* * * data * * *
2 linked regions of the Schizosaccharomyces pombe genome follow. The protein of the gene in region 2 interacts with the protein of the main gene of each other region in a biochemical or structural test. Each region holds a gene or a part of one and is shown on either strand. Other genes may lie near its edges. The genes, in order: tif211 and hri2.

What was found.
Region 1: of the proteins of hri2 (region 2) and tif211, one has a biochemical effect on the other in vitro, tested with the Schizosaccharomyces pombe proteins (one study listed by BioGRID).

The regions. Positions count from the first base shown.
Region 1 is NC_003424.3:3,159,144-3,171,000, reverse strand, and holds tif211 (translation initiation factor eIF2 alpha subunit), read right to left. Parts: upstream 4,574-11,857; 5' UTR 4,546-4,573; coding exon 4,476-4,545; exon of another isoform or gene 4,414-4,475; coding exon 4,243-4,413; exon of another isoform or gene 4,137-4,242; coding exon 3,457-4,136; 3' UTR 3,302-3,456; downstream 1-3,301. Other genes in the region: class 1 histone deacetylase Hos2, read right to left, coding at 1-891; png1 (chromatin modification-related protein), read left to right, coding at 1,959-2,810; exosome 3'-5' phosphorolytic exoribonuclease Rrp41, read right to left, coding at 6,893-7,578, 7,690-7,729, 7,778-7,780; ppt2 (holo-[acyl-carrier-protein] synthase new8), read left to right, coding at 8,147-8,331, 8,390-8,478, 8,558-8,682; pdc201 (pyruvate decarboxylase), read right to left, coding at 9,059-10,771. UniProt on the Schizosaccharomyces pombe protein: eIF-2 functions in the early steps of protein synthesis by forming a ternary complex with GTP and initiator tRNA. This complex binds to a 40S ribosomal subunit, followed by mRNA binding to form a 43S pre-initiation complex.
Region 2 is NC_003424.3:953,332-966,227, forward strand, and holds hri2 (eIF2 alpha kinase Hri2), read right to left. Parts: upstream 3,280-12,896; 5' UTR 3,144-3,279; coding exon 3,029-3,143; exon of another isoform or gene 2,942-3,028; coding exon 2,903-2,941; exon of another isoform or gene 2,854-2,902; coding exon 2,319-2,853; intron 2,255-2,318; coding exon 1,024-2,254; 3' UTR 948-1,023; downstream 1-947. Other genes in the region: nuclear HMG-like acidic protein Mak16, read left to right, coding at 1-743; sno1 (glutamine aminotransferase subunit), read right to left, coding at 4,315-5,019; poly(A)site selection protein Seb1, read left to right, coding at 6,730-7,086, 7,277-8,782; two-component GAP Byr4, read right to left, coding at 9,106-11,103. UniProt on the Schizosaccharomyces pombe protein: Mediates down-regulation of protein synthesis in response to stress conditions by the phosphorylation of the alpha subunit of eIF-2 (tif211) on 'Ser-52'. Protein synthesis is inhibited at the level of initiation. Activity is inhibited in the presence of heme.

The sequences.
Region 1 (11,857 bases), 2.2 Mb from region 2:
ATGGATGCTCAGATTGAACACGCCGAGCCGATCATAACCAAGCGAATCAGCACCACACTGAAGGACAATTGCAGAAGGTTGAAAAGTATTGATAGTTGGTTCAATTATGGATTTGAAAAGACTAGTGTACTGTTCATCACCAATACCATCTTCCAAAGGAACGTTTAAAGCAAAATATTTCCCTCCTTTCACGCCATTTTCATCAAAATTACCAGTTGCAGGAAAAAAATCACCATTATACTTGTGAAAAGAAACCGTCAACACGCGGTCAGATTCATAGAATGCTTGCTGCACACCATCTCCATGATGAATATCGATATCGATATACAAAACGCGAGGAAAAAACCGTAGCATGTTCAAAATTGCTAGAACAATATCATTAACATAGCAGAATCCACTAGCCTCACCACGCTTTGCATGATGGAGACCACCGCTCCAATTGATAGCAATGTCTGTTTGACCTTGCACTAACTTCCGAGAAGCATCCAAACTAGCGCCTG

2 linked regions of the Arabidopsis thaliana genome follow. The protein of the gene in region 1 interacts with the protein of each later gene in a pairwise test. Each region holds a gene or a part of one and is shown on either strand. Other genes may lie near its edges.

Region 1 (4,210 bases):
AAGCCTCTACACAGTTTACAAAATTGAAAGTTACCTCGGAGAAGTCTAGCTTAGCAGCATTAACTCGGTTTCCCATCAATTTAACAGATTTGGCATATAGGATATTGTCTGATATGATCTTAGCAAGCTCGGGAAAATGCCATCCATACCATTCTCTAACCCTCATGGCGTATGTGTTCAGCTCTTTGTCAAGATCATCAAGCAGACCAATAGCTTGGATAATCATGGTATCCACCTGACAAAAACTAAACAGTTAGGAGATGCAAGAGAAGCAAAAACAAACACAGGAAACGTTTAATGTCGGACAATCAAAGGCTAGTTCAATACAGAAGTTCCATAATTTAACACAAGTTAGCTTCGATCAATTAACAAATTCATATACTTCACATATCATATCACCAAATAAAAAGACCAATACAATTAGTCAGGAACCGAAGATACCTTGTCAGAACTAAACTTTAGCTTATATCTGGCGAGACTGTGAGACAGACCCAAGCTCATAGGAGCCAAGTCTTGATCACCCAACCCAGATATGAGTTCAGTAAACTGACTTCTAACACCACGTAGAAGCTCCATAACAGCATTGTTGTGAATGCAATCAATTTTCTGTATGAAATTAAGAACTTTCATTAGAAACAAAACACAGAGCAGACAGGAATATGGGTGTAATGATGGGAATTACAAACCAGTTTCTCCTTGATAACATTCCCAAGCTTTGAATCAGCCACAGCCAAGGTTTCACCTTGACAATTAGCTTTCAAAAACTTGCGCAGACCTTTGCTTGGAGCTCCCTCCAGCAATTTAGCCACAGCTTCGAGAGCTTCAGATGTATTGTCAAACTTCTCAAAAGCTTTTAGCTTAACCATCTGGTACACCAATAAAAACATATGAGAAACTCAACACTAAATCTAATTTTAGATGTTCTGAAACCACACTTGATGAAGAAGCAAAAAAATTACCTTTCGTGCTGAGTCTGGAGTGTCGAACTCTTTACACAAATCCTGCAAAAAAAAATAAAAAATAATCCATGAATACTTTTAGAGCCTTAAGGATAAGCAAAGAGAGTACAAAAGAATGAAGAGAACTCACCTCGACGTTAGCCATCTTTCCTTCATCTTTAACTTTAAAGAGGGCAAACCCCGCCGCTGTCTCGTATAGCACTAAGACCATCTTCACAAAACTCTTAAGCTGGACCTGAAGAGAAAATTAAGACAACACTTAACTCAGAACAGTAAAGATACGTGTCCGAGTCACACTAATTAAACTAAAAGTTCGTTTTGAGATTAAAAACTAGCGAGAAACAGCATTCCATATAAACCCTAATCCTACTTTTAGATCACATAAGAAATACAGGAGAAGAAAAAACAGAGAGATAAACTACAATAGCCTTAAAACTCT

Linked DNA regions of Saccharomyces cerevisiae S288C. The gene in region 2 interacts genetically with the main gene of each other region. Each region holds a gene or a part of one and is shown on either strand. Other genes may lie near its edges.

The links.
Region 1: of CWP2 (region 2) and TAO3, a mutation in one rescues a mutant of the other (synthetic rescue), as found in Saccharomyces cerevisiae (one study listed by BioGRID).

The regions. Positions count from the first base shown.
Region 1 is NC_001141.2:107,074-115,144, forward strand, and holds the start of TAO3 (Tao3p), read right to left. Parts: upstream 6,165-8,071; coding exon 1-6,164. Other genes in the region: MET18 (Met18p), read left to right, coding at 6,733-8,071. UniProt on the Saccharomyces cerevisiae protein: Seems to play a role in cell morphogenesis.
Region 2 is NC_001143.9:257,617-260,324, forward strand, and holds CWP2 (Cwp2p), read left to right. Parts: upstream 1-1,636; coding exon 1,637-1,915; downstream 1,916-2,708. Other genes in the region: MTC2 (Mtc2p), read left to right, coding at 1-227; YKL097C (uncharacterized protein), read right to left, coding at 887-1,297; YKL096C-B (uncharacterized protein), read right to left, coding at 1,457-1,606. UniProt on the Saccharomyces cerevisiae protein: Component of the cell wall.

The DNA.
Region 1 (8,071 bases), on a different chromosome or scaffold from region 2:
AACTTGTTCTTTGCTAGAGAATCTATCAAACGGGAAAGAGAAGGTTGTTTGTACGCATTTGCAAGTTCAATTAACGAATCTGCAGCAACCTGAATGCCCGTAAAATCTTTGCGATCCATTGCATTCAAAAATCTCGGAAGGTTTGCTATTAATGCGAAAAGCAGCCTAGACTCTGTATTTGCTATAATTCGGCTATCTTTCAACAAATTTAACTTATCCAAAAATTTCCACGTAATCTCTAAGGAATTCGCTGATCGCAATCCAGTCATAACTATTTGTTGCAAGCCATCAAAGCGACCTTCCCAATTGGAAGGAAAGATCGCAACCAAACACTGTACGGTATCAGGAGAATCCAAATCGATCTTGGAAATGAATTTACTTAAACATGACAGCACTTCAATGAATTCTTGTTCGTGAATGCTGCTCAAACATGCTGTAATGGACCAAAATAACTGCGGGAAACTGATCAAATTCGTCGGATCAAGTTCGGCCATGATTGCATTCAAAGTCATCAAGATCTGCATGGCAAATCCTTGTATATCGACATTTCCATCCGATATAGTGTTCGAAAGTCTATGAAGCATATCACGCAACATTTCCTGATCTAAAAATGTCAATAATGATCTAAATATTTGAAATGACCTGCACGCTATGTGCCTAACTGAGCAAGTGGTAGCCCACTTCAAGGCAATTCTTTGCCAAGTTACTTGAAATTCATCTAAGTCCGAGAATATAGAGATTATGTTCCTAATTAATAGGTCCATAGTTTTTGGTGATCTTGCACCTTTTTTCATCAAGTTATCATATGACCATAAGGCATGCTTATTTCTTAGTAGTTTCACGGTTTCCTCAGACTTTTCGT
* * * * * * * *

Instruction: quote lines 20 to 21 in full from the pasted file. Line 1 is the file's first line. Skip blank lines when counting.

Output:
Region 1 (8,071 bases), on a different chromosome or scaffold from region 2:
AACTTGTTCTTTGCTAGAGAATCTATCAAACGGGAAAGAGAAGGTTGTTTGTACGCATTTGCAAGTTCAATTAACGAATCTGCAGCAACCTGAATGCCCGTAAAATCTTTGCGATCCATTGCATTCAAAAATCTCGGAAGGTTTGCTATTAATGCGAAAAGCAGCCTAGACTCTGTATTTGCTATAATTCGGCTATCTTTCAACAAATTTAACTTATCCAAAAATTTCCACGTAATCTCTAAGGAATTCGCTGATCGCAATCCAGTCATAACTATTTGTTGCAAGCCATCAAAGCGACCTTCCCAATTGGAAGGAAAGATCGCAACCAAACACTGTACGGTATCAGGAGAATCCAAATCGATCTTGGAAATGAATTTACTTAAACATGACAGCACTTCAATGAATTCTTGTTCGTGAATGCTGCTCAAACATGCTGTAATGGACCAAAATAACTGCGGGAAACTGATCAAATTCGTCGGATCAAGTTCGGCCATGATTGCATTCAAAGTCATCAAGATCTGCATGGCAAATCCTTGTATATCGACATTTCCATCCGATATAGTGTTCGAAAGTCTATGAAGCATATCACGCAACATTTCCTGATCTAAAAATGTCAATAATGATCTAAATATTTGAAATGACCTGCACGCTATGTGCCTAACTGAGCAAGTGGTAGCCCACTTCAAGGCAATTCTTTGCCAAGTTACTTGAAATTCATCTAAGTCCGAGAATATAGAGATTATGTTCCTAATTAATAGGTCCATAGTTTTTGGTGATCTTGCACCTTTTTTCATCAAGTTATCATATGACCATAAGGCATGCTTATTTCTTAGTAGTTTCACGGTTTCCTCAGACTTTTCGT